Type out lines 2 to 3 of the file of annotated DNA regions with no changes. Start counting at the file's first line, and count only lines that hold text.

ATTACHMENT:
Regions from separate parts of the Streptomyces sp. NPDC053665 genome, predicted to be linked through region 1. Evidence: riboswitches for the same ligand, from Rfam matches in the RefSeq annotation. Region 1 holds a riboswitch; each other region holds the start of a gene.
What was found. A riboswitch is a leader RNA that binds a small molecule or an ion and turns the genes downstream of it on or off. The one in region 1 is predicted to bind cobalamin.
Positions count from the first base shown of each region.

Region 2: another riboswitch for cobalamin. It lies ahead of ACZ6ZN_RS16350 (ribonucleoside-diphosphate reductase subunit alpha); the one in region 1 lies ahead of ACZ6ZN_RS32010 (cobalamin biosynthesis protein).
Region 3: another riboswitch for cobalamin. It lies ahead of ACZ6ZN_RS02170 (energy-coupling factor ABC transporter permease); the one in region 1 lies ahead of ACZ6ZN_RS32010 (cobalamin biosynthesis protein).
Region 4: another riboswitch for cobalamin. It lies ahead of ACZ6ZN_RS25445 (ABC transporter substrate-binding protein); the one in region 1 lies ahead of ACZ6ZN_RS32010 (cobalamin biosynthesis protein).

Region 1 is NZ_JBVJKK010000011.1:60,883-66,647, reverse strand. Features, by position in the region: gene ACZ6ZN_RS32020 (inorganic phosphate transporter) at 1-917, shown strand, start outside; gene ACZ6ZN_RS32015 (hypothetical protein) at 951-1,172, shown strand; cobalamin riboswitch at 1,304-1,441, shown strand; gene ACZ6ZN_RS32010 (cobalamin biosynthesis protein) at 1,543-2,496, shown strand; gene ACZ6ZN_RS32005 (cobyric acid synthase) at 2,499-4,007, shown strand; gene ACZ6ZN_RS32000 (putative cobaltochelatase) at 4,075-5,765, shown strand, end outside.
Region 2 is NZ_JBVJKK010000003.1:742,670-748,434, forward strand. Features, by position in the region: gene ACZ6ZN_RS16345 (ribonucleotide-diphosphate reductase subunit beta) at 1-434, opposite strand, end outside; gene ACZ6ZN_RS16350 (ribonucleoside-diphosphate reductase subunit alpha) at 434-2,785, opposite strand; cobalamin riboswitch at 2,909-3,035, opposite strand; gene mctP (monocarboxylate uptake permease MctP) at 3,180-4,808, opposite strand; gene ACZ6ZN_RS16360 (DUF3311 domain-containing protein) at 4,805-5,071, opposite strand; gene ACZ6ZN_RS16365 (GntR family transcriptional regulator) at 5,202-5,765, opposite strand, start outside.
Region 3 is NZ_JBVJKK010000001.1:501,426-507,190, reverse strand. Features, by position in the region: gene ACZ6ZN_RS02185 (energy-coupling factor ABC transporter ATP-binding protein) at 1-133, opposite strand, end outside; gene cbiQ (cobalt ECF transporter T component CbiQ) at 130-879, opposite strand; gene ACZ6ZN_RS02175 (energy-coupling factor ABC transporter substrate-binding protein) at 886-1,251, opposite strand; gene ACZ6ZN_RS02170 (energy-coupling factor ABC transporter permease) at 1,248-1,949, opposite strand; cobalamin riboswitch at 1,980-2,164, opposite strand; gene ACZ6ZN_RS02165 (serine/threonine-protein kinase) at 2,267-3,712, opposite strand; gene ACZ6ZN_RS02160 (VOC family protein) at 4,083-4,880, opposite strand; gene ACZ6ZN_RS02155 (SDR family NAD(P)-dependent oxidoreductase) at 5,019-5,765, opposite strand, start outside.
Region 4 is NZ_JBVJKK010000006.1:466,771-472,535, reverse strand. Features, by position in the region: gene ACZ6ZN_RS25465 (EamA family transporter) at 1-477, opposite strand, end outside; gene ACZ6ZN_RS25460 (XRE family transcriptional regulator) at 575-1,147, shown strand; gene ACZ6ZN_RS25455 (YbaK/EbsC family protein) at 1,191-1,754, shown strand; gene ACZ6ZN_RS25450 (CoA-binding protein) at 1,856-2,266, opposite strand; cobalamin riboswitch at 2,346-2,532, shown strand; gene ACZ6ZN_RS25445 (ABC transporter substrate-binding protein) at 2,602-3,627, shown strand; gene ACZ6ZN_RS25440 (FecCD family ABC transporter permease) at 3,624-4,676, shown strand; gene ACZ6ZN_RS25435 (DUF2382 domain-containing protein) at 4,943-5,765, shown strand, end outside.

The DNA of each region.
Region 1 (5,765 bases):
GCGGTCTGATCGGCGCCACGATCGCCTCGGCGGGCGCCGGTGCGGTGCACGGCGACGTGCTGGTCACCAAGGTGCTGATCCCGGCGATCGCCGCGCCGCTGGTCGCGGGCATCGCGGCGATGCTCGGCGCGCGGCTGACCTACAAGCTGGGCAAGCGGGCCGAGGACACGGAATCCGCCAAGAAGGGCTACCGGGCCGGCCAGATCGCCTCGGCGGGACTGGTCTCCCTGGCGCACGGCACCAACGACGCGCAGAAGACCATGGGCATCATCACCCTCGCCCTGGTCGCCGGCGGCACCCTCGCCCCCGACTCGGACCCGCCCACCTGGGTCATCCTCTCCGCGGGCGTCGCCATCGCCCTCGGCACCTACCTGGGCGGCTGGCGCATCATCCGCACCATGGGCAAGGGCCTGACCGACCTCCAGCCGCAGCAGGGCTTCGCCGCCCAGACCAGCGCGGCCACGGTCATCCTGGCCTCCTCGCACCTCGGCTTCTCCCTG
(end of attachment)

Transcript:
What was found. A riboswitch is a leader RNA that binds a small molecule or an ion and turns the genes downstream of it on or off. The one in region 1 is predicted to bind cobalamin.
Positions count from the first base shown of each region.